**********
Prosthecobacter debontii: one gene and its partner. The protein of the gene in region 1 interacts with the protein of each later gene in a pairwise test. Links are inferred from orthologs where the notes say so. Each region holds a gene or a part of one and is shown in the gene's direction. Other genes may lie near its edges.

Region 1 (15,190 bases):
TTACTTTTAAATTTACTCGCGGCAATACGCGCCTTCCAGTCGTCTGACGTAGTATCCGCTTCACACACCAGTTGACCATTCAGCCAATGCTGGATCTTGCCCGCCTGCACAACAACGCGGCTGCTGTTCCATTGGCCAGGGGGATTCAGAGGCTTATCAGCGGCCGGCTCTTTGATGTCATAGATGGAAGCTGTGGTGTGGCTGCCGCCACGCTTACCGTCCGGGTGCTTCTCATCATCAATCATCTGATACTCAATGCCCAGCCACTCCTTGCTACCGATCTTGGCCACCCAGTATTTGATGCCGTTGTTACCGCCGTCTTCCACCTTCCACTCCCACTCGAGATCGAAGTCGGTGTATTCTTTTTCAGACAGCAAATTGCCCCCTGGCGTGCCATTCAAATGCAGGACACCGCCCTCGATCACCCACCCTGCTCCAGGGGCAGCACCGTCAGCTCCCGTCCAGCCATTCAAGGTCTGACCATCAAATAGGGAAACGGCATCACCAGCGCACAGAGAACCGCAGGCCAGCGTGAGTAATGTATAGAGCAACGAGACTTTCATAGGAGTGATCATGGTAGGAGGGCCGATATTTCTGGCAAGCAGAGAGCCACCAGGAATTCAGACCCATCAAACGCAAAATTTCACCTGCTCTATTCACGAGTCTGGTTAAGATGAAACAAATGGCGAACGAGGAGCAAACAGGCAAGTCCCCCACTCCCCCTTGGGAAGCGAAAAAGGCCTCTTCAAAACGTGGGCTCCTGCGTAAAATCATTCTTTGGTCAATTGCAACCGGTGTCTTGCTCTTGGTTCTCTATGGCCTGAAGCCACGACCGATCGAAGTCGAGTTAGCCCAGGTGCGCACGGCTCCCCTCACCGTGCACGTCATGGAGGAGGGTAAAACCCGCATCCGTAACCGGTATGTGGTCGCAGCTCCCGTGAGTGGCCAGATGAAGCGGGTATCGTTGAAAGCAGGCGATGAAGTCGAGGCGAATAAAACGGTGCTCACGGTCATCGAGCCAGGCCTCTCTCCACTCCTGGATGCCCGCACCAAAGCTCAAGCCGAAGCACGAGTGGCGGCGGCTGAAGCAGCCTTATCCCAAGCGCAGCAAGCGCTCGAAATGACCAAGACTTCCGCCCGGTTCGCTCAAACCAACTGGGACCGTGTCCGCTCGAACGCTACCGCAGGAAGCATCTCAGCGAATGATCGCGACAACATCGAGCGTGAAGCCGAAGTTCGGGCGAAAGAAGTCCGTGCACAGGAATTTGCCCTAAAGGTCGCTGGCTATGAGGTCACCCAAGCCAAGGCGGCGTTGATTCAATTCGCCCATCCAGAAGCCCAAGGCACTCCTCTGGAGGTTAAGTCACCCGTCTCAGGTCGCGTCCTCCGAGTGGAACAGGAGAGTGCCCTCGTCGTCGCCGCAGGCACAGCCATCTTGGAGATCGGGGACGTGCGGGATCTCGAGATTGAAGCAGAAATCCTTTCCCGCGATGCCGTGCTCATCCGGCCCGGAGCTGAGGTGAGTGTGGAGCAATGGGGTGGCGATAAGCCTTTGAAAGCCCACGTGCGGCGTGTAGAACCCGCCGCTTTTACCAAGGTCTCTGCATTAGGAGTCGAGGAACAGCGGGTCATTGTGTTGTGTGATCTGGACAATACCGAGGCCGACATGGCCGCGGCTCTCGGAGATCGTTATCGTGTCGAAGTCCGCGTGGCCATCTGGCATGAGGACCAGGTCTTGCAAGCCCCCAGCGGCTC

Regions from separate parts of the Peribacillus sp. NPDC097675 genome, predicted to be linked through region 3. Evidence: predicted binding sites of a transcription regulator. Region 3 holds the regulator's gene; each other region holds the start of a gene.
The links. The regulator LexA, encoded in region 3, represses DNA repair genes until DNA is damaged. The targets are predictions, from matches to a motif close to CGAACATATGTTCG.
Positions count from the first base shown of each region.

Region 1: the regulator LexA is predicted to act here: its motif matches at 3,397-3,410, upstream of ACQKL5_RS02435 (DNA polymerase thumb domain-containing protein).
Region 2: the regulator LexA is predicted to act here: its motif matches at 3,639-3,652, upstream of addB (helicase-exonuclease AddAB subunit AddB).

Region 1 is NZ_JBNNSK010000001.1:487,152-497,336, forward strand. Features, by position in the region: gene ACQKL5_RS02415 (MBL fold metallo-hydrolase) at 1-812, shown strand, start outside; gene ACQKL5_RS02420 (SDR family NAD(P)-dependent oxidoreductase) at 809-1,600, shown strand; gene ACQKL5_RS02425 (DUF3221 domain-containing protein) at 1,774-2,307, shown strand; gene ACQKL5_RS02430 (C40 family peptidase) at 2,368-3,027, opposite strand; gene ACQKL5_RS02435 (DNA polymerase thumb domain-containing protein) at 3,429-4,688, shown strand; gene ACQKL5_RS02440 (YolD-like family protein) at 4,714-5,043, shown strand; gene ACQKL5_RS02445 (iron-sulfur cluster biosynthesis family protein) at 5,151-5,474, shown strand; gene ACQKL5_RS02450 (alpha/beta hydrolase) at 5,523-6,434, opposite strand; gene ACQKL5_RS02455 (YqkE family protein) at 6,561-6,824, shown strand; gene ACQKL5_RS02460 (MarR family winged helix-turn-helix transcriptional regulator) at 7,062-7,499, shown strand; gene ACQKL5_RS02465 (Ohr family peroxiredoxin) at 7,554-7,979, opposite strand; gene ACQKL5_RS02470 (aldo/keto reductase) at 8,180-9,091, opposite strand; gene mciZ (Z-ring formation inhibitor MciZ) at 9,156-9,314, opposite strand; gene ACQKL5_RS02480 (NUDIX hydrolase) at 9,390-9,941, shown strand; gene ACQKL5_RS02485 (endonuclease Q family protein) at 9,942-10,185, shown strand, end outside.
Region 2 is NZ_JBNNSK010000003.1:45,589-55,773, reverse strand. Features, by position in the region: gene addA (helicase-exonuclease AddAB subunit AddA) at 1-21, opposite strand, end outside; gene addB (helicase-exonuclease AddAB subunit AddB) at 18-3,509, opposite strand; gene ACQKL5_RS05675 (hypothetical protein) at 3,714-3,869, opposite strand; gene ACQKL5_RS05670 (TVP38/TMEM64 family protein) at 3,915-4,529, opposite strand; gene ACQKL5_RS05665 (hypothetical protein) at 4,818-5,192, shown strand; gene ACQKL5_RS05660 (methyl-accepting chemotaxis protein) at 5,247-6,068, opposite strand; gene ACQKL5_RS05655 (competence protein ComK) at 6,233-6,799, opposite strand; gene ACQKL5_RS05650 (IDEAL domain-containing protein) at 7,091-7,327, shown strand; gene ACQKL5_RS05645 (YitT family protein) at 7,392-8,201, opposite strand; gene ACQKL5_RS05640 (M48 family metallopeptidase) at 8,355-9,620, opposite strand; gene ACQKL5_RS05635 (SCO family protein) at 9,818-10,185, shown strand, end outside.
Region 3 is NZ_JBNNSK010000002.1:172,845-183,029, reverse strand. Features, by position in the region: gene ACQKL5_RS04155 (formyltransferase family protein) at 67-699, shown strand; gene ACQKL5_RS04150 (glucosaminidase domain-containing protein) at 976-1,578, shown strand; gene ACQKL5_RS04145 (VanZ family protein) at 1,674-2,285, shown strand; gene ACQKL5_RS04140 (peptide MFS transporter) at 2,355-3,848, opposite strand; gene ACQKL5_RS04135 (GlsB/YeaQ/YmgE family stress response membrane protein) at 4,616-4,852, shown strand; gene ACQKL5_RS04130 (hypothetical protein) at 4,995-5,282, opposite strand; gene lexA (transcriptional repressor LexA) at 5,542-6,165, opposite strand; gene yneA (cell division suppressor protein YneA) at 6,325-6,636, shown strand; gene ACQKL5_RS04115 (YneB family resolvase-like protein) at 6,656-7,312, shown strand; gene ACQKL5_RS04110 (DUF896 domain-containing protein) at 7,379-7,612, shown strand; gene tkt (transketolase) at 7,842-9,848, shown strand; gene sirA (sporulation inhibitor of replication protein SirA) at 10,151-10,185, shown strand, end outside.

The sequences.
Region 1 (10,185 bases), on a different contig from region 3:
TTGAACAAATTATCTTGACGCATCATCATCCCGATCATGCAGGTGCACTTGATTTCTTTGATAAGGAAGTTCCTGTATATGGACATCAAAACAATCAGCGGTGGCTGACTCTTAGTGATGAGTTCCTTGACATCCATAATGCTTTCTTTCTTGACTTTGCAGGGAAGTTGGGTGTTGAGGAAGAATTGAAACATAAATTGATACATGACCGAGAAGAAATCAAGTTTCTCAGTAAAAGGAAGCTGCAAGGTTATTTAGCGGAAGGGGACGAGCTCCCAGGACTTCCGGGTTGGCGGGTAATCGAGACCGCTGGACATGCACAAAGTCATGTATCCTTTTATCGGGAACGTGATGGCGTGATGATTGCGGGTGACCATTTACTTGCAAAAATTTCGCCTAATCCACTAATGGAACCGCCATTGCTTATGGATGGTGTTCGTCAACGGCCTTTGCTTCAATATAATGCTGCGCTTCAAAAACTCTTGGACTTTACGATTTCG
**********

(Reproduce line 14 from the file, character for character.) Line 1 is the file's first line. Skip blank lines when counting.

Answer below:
TTGAACAAATTATCTTGACGCATCATCATCCCGATCATGCAGGTGCACTTGATTTCTTTGATAAGGAAGTTCCTGTATATGGACATCAAAACAATCAGCGGTGGCTGACTCTTAGTGATGAGTTCCTTGACATCCATAATGCTTTCTTTCTTGACTTTGCAGGGAAGTTGGGTGTTGAGGAAGAATTGAAACATAAATTGATACATGACCGAGAAGAAATCAAGTTTCTCAGTAAAAGGAAGCTGCAAGGTTATTTAGCGGAAGGGGACGAGCTCCCAGGACTTCCGGGTTGGCGGGTAATCGAGACCGCTGGACATGCACAAAGTCATGTATCCTTTTATCGGGAACGTGATGGCGTGATGATTGCGGGTGACCATTTACTTGCAAAAATTTCGCCTAATCCACTAATGGAACCGCCATTGCTTATGGATGGTGTTCGTCAACGGCCTTTGCTTCAATATAATGCTGCGCTTCAAAAACTCTTGGACTTTACGATTTCG